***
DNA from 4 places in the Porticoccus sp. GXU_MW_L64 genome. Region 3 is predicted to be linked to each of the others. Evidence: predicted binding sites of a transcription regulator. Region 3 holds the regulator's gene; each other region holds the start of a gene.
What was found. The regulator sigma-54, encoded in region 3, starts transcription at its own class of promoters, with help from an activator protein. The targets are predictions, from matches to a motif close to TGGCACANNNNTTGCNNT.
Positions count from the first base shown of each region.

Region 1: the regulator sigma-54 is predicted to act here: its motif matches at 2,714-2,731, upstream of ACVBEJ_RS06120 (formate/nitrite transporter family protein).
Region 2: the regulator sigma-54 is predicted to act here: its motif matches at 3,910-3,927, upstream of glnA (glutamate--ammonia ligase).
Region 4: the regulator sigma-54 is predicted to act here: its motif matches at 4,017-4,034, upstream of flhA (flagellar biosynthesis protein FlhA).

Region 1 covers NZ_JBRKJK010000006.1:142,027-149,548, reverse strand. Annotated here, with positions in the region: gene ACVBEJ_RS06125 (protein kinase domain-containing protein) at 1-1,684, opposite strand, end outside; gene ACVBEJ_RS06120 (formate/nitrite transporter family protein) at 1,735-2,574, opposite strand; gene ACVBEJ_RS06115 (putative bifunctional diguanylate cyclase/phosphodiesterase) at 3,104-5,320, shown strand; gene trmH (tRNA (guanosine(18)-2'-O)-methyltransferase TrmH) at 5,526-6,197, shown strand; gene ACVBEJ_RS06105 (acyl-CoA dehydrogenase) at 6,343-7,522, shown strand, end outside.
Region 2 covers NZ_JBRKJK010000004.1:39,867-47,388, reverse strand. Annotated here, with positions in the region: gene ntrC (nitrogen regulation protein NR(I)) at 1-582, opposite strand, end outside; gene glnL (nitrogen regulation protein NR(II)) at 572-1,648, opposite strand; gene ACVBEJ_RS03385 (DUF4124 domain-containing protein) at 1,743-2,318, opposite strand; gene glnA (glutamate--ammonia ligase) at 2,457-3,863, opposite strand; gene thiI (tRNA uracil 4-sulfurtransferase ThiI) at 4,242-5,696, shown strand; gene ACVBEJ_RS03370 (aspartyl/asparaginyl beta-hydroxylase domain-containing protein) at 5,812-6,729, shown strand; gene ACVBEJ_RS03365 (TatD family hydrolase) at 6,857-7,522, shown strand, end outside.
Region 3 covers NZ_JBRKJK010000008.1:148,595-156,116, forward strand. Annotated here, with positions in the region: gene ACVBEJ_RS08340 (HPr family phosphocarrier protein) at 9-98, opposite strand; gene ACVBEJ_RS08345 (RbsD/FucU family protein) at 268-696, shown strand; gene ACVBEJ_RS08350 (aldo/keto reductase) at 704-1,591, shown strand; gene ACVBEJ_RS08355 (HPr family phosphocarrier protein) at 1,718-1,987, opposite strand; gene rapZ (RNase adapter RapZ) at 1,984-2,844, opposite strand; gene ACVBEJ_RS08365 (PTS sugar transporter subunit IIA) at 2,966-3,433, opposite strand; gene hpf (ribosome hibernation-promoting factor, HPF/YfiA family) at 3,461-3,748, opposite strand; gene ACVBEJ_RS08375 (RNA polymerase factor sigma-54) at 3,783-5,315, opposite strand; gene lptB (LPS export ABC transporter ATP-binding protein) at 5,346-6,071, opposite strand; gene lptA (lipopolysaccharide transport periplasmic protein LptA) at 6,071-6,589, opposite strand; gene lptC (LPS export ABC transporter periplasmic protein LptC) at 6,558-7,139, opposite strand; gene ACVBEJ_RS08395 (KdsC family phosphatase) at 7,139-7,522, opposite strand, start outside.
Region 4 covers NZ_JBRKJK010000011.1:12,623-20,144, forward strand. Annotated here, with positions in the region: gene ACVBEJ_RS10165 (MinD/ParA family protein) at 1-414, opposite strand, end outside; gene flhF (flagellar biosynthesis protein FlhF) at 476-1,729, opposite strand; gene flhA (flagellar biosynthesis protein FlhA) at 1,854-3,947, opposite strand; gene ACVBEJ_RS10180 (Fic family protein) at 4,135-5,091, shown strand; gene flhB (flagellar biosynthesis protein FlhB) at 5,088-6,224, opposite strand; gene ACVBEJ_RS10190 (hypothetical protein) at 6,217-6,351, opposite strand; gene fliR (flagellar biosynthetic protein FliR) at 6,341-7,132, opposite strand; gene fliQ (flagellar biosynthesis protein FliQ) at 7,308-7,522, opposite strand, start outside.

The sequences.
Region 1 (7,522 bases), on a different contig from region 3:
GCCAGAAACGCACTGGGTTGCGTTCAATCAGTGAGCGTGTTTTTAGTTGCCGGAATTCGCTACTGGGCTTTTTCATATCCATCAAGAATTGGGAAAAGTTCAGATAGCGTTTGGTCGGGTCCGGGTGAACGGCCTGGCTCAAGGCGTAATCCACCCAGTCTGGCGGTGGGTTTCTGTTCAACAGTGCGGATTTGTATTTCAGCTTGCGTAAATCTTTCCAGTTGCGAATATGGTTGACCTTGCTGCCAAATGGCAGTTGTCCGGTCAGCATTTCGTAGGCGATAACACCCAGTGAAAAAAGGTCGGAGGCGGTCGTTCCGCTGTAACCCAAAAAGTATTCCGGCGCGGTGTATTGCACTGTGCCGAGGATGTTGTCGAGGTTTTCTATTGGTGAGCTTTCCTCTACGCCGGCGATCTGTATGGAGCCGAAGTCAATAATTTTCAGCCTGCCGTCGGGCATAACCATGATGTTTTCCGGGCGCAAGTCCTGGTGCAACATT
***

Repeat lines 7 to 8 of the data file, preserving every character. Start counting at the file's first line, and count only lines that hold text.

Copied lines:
Region 1 covers NZ_JBRKJK010000006.1:142,027-149,548, reverse strand. Annotated here, with positions in the region: gene ACVBEJ_RS06125 (protein kinase domain-containing protein) at 1-1,684, opposite strand, end outside; gene ACVBEJ_RS06120 (formate/nitrite transporter family protein) at 1,735-2,574, opposite strand; gene ACVBEJ_RS06115 (putative bifunctional diguanylate cyclase/phosphodiesterase) at 3,104-5,320, shown strand; gene trmH (tRNA (guanosine(18)-2'-O)-methyltransferase TrmH) at 5,526-6,197, shown strand; gene ACVBEJ_RS06105 (acyl-CoA dehydrogenase) at 6,343-7,522, shown strand, end outside.
Region 2 covers NZ_JBRKJK010000004.1:39,867-47,388, reverse strand. Annotated here, with positions in the region: gene ntrC (nitrogen regulation protein NR(I)) at 1-582, opposite strand, end outside; gene glnL (nitrogen regulation protein NR(II)) at 572-1,648, opposite strand; gene ACVBEJ_RS03385 (DUF4124 domain-containing protein) at 1,743-2,318, opposite strand; gene glnA (glutamate--ammonia ligase) at 2,457-3,863, opposite strand; gene thiI (tRNA uracil 4-sulfurtransferase ThiI) at 4,242-5,696, shown strand; gene ACVBEJ_RS03370 (aspartyl/asparaginyl beta-hydroxylase domain-containing protein) at 5,812-6,729, shown strand; gene ACVBEJ_RS03365 (TatD family hydrolase) at 6,857-7,522, shown strand, end outside.